A complex debate has arisen about the relationship between the Enlightenment and the Christian tradition. As the notion of the Christian tradition and of “Western civilisation” have become fused, and as the Enlightenment has come to be seen as embodying Western values, so some have tried to co-opt the Enlightenment into the Christian tradition. The Enlightenment ideas of tolerance, equality and universalism, they argue, derive from the reworking of notions already established within the Christian tradition. Others, more ambiguous about the legacy of the Enlightenment, argue that true liberal, democratic values are Christian and that the radicalism and secularism of the Enlightenment has only helped undermine such values. Both views are wrong. For a start, the historic origins of many of these ideas lie, as we have seen, outside the Christian tradition. It is as apt to describe concepts such as equality or universalism as Greek as it is to describe them as Christian. In truth, though, the modern ideas of equality or universality are neither Greek nor Christian. Whatever their historical origins, they have become peculiarly modern concepts, the product of the specific social, political and intellectual currents of the modern world.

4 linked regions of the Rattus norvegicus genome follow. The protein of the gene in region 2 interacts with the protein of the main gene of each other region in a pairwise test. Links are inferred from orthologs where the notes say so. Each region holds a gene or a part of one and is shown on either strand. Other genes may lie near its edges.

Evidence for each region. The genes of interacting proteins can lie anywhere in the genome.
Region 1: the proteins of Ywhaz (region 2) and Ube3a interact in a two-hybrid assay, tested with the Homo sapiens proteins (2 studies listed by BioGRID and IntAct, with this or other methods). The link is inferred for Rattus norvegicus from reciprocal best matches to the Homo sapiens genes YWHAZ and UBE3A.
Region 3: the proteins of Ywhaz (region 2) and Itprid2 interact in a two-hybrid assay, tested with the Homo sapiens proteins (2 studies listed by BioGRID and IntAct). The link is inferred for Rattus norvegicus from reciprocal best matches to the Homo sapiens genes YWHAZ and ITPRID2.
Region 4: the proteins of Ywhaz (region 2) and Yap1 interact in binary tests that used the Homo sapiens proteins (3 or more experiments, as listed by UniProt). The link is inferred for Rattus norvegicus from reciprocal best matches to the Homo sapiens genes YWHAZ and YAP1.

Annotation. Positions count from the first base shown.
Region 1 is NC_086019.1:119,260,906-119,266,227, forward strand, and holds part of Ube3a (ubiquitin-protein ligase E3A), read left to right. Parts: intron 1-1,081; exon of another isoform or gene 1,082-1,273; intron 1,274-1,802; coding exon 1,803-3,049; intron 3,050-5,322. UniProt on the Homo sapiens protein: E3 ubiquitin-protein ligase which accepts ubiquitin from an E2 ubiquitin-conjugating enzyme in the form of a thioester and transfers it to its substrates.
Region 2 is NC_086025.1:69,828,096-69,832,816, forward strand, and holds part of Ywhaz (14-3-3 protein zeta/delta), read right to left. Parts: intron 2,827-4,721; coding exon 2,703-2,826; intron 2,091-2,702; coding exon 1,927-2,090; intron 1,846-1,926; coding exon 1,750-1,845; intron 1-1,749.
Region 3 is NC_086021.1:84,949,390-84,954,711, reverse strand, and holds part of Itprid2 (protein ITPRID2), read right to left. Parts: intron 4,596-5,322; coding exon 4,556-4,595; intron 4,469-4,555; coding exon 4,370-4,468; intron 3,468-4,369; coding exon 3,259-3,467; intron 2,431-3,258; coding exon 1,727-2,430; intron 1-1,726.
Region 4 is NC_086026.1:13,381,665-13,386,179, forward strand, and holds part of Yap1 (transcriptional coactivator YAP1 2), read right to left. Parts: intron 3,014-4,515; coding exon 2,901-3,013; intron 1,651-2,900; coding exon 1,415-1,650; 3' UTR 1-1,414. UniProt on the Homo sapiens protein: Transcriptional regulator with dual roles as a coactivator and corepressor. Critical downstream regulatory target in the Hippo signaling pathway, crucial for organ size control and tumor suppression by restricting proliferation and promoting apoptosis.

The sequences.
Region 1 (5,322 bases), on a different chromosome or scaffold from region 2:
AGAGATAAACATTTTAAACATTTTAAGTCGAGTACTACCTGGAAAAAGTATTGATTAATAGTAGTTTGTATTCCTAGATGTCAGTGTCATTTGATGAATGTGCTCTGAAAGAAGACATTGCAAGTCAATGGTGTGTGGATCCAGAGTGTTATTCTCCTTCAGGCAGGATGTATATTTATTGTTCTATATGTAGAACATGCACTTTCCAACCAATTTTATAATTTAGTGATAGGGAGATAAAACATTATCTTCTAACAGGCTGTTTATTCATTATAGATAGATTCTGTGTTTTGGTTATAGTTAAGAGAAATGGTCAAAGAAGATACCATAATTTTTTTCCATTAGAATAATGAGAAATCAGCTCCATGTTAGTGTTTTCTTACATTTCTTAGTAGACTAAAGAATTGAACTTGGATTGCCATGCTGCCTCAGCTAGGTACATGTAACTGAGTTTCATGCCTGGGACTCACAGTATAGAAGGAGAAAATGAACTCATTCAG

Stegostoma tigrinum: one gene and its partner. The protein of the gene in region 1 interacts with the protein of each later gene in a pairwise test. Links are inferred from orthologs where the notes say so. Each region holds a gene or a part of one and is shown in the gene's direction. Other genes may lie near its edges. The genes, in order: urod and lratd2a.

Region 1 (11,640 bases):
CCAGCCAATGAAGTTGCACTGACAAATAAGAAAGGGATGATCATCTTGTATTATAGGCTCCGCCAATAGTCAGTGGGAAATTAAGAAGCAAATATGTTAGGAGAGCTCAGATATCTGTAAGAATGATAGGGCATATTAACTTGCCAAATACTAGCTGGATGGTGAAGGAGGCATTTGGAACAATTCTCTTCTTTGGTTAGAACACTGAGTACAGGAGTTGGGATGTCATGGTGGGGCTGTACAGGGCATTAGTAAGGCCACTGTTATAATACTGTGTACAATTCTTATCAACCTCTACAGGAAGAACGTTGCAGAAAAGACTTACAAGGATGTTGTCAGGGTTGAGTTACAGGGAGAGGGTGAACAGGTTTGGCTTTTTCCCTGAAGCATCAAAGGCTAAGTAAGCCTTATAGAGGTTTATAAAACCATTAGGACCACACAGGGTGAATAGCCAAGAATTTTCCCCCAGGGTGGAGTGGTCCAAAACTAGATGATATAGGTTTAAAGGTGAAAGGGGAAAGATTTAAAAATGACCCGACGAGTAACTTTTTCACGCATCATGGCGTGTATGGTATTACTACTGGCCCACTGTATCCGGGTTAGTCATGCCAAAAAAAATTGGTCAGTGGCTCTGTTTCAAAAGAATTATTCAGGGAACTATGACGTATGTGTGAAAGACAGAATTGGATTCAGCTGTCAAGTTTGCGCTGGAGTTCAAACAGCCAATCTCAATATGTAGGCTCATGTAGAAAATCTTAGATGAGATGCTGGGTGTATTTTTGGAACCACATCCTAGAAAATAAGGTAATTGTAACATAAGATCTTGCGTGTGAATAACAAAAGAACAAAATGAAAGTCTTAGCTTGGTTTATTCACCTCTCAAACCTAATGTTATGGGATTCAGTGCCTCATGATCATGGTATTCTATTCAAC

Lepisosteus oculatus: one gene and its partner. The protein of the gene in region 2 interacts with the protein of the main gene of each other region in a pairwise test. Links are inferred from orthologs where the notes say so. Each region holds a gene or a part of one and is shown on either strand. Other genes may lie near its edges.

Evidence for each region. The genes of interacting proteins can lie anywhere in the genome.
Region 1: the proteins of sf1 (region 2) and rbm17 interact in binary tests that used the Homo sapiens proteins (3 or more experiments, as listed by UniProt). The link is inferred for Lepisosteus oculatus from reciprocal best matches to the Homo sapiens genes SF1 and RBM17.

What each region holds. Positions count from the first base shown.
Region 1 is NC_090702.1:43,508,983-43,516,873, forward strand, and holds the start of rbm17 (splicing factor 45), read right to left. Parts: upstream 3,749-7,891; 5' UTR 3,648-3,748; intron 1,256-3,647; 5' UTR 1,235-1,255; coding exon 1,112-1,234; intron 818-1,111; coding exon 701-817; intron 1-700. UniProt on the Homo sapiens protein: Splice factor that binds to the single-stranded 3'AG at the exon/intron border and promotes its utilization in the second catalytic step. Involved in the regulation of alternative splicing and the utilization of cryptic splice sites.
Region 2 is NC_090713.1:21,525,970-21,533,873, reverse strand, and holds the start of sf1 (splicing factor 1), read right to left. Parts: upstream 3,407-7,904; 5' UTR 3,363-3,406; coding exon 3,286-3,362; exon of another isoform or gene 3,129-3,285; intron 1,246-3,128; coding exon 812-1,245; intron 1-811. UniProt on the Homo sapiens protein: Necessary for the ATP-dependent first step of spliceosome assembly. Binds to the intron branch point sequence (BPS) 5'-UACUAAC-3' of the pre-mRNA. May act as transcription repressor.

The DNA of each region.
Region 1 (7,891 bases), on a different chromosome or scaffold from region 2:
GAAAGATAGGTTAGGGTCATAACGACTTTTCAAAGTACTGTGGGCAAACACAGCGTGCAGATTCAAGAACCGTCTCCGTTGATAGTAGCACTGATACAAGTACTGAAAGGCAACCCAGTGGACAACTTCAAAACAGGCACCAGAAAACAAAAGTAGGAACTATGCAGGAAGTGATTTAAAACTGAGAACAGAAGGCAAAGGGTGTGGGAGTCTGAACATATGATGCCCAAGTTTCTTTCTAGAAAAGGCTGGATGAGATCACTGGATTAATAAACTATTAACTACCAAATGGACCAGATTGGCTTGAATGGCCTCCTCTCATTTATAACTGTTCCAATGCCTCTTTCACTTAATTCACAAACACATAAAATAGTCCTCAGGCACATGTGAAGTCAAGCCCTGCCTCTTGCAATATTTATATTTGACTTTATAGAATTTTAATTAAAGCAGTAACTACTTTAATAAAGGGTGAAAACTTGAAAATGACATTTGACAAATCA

more from Kenan Malik at Eurozine here.